With all this in mind, Mordo, one of Doctor Strange’s archenemies in the comics, becomes a plausible hero. He makes it clear why, from one well-established perspective, Strange has already gone bad. Mordo understands that achieving great power takes patience and discipline. Strange, in his arrogance, disregards his teachers and learns magic he doesn’t fully comprehend. Mordo understands that using mystical objects like the Eye of Agamotto can have catastrophic consequences. Strange uses it anyway, without even bothering to read the warnings. Strange could easily be seen as a wayward and prideful student just waiting to fall from grace. Mordo is rigid and dogmatic, but he has the training, discipline, and experience that Strange lacks. Is Strange, as a grasping neophyte sorcerer, in any position to question the rules that were expressly established to keep the multiverse safe? Compared to his recklessness, Mordo’s steadfastness seems like a virtue. Like Strange, Mordo thinks he’s on the side of the angels — and it’s easy to justify that perspective.
For people with power over the mechanics of reality itself, it’s far too easy to screw up in profoundly damaging ways. It would be one thing if the film fully embraced the danger inherent to that problem, acknowledging the weighty responsibility that comes with mystical power, and exploring how difficult it would be for anyone to follow the rules. Strange as an anti-hero would be challenging and enrich the film overall. Instead, it hand-waves it away by having The Ancient One insist that Stephen Strange is fundamentally good. It’s just not that simple. Comics history is littered with villains like Magneto, Doctor Doom, Ra’s al Ghul, and Ozymandias who are so utterly convinced of their own goodness that they can’t see the horrific impact of their actions.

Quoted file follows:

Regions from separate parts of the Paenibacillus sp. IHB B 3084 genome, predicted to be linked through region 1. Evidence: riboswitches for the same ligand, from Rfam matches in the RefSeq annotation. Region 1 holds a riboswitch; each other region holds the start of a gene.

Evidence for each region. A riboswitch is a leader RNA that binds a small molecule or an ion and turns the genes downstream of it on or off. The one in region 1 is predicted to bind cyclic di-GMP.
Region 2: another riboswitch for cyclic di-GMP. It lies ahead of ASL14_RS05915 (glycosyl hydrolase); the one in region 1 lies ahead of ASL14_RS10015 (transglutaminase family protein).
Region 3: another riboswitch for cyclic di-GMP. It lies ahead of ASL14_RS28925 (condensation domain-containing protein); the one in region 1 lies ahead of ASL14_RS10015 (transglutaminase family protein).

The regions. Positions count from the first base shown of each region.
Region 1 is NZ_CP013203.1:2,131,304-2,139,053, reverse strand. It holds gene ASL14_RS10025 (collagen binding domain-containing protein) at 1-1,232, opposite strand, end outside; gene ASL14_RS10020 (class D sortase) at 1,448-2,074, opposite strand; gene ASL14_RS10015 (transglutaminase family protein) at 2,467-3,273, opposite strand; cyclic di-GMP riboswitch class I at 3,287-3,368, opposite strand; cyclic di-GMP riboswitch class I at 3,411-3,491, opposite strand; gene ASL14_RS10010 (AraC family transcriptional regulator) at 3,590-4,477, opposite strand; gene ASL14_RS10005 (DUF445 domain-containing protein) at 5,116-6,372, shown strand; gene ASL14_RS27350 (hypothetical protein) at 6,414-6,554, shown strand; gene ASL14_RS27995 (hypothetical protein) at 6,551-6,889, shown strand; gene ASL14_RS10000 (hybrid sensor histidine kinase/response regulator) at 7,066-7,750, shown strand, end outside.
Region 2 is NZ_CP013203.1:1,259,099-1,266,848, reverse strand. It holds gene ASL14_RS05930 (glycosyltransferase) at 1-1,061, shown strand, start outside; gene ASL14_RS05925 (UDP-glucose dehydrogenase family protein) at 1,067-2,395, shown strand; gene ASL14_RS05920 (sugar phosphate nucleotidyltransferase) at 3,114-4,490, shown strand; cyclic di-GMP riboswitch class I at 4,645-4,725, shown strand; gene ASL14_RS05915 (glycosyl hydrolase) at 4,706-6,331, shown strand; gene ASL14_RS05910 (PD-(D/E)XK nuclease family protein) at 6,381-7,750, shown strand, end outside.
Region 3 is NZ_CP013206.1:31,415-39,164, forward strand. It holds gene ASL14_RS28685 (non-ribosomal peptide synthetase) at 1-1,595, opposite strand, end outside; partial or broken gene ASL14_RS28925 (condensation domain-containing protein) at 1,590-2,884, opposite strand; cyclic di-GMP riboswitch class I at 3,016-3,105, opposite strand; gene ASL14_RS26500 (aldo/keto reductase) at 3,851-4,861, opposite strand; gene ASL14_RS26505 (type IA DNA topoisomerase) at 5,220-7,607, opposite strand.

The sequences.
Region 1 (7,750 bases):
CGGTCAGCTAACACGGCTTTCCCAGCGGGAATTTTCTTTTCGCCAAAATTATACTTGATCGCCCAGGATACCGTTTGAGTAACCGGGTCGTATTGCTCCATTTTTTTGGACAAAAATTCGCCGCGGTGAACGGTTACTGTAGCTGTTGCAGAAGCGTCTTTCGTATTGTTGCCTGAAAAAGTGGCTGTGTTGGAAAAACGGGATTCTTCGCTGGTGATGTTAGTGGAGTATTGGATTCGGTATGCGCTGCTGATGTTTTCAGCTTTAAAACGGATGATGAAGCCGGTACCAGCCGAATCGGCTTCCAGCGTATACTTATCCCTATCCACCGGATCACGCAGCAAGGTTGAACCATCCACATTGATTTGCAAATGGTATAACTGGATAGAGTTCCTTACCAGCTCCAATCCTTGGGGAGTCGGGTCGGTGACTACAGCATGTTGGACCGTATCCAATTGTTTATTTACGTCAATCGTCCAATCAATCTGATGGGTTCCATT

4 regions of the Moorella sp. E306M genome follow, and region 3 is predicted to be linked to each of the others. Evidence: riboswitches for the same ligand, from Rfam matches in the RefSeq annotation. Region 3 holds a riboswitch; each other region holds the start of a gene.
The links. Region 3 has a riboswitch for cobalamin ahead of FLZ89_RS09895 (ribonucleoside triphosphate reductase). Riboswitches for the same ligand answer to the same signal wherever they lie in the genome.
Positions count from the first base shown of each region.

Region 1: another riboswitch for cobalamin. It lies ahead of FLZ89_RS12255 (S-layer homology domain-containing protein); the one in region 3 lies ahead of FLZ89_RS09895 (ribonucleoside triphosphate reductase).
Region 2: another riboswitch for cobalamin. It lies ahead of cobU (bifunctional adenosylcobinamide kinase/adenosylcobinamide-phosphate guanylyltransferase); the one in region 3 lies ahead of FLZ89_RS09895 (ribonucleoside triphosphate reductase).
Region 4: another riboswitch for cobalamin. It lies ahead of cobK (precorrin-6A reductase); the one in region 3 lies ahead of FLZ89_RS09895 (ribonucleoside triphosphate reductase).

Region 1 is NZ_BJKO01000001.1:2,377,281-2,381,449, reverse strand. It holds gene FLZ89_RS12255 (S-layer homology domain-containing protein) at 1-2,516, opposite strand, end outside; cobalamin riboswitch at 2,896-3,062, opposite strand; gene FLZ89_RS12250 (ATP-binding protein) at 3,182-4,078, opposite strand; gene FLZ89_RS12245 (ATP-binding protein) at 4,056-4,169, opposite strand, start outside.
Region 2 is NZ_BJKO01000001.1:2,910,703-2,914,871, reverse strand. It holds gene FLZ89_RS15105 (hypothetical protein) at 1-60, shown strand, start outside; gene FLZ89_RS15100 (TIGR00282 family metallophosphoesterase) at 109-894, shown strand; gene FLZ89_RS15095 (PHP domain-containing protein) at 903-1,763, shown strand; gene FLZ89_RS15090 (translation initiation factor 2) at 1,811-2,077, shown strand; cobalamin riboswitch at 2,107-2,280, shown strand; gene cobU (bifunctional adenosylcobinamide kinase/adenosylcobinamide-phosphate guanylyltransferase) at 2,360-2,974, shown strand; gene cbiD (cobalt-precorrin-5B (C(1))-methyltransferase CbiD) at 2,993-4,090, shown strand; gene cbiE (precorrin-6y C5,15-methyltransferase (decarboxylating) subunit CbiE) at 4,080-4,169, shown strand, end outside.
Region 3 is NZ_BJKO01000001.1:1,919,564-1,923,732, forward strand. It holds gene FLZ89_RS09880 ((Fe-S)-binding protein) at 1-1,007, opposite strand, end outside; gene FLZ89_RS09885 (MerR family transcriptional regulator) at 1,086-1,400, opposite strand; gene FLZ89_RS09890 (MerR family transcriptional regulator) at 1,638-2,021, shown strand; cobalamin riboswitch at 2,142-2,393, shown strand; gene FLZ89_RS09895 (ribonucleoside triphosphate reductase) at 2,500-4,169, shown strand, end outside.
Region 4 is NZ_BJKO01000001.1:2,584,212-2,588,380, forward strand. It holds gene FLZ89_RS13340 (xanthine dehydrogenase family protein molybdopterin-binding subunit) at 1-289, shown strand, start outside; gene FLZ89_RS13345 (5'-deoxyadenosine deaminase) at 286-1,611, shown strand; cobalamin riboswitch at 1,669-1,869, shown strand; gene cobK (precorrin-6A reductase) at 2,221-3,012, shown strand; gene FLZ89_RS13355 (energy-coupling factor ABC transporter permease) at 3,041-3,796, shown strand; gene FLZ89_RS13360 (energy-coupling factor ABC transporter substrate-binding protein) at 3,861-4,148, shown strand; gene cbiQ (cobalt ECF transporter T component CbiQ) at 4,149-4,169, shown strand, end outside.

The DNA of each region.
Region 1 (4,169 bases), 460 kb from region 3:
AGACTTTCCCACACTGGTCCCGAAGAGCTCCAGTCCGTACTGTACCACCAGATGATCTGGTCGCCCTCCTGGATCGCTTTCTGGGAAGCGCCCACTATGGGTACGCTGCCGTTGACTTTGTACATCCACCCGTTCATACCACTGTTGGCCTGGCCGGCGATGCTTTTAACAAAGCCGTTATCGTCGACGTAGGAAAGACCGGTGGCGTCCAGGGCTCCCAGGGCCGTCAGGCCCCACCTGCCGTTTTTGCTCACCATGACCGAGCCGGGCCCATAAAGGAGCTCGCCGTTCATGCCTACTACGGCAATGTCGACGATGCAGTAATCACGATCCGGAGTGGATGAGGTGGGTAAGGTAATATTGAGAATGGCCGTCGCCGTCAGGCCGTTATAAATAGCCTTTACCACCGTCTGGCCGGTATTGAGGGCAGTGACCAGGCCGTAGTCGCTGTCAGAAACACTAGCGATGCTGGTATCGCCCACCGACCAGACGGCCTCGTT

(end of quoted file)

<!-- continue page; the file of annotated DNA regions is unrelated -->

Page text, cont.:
And we’ve seen plenty of this murky morality in the MCU before. In Avengers: Age of Ultron, Tony Stark experimented on an Infinity Stone, whose power he couldn’t hope to understand, in hopes of keeping the world safe from otherworldly threats. (Sound familiar?) That resulted in Ultron, who nearly destroyed the planet. In that film’s aftermath, Stark and Captain America go head-to-head in Captain America: Civil War over whether they have the right to ignore governmental authority and oversight in the name of saving lives. Their conflict crippled friends and ended the Avengers. After 14 movies, the Marvel Cinematic Universe is actively questioning the rightness of superheroics. Doctor Strange raises the stakes by putting the entire multiverse in harm’s way, but it still questions whether those raised stakes justify Strange’s cavalier attitude.
Doctor Strange’s purpose in the Marvel Cinematic Universe is to expand our expectations of superheroes. He opens the door to the weird in a way that will likely be crucial to how these characters fight Thanos at the end of this series. But on their way to taking on that threat, Marvel superheroes are being dragged further into moral gray areas. In the past, it was easy to see the virtue in even Marvel’s more flawed superheroes, like Iron Man, or to understand how their imperfections came from high ideals, as with Captain America. With Doctor Strange, it’s all too simple to squint and see outright evil in his actions, and see a more principled enemy like Mordo as the good guy. That’s unprecedented, it and could color everything Marvel has planned for the future.